While Ellison dismissed the story, the value of FTT Tokens immediately began to crater. By November 8th, customers had withdrawn over $6 billion from FTX amid fears the exchange might collapse. From November 4th to the 13th, the value of FTT Tokens dropped from $25.47 to $1.50, shattering both FTX and Alameda.
A rival exchange firm, Binance, had initially offered to buy out FTX, thereby bailing out Bankman-Fried. However, Binance backed out of the purchase almost immediately after reviewing FTX’s finances. In the days that followed, crypto markets reeled from the shocking allegations of how Bankman-Fried had mismanaged, abused, and potentially fraudulently misled the public as the steward of FTX. The Wall Street Journal reported that he had used funds that customers had deposited in checking accounts on FTX at his own discretion – most notably to give Alameda $10 billion in liquidity when they faced a financial crunch. This practice is highly illegal, and multiple reports have confirmed that the SEC and Department of Justice are investigating Bankman-Fried personally.
Contrary to his public-facing façade as a humble altruist, the disgraced crypto king now appears to have used the company – and the personal funds of investors – as “his own piggy bank.” Financial disclosures revealed that Bankman-Fried had purchased over $100 million worth of real estate in the Bahamas for top executives and family members, specifically a $16 million vacation home for his parents. His “humble penthouse” was a luxury home currently listed for $40 million, and former employees allege that his ten roommates were romantically intertwined.
Former employees say they were given a “full suite of cars and gas covered for all employees [and] unlimited, full expense covered trips to any office globally.” Most absurdly, when employees ordered items on Amazon, Bankman-Fried would charter private planes to fly from Miami to the Bahamas, as Amazon doesn’t currently operate in the Bahamas.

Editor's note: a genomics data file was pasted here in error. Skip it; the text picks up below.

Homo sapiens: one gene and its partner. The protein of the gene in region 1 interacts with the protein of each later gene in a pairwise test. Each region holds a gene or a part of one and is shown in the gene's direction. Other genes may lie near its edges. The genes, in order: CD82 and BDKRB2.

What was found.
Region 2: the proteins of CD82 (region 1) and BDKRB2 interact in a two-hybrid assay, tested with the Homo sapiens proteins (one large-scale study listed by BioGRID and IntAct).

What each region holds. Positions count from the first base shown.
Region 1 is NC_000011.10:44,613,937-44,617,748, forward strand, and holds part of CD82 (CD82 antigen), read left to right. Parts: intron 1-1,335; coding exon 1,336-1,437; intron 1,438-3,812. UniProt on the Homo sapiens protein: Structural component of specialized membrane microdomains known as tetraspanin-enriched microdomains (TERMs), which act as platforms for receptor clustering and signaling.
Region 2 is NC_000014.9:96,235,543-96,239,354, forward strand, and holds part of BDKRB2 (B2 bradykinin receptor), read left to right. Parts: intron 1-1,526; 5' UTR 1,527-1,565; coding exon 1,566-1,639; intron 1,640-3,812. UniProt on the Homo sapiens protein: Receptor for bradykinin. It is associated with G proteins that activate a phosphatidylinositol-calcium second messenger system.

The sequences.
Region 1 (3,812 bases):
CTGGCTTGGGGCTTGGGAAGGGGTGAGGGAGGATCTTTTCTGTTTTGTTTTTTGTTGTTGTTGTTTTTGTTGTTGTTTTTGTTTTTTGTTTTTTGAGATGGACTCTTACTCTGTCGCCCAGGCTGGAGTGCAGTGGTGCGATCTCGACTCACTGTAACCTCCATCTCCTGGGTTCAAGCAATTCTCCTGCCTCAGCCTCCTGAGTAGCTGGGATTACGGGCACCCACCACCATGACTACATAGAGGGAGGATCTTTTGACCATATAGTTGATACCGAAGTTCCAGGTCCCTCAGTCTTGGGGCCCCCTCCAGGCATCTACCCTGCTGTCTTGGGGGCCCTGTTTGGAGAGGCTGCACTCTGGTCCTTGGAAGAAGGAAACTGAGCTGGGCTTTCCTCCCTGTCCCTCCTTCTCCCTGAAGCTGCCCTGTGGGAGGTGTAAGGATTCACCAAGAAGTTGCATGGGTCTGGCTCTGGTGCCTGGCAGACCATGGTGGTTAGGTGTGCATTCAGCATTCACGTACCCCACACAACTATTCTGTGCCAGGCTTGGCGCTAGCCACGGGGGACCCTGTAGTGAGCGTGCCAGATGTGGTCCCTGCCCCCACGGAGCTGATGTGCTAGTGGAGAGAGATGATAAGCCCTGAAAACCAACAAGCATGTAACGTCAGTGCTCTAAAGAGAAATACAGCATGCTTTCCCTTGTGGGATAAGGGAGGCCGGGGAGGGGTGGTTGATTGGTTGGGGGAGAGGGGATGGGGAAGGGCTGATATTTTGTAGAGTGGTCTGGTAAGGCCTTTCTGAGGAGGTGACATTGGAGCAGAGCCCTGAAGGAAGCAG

By November 11th, Bankman-Fried resigned in disgrace, and FTX filed for bankruptcy, as did Alameda Research. This past summer, economists and financial experts boldly predicted that a single Bitcoin would be worth $500,000 by 2027. As of December 1st, these same experts are now solemnly predicting Bitcoin could crash below $10,000. Thus far, the collapse of FTX has cost the cryptocurrency market almost $150 billion in value. Other popular cryptocurrencies like Ethereum and Luna have seen similar crashes.
Incredibly, the media continued their starry-eyed coverage of Bankman-Fried, downplaying the fact that he had cost investors billions of dollars by knowingly lying to them. The New York Times cover story on the scandal characterized Bankman-Fried’s crimes as “expanding his business interests too quickly.” A Washington Post puff piece after the scandal broke focused heavily on Bankman-Fried’s contributions to “pandemic prevention” and “climate change.”
In a court filing last week, John Ray III, who was brought in to manage Enron following a scandal of similar magnitude in 2001 and has now been hired to resurrect FTX, said he has never seen such “a complete failure of corporate control,” including at Enron. That may indeed be true. But that failure of corporate control extends beyond just FTX, and to a media establishment that failed to approach the FTX story with any degree of reasonable skepticism or objectivity, and has still refused to put their partisan leanings aside to honestly cover the story.
Andrew Abbott is the pen name of a writer and public affairs consultant with over a decade of experience in DC at the intersection of politics and culture.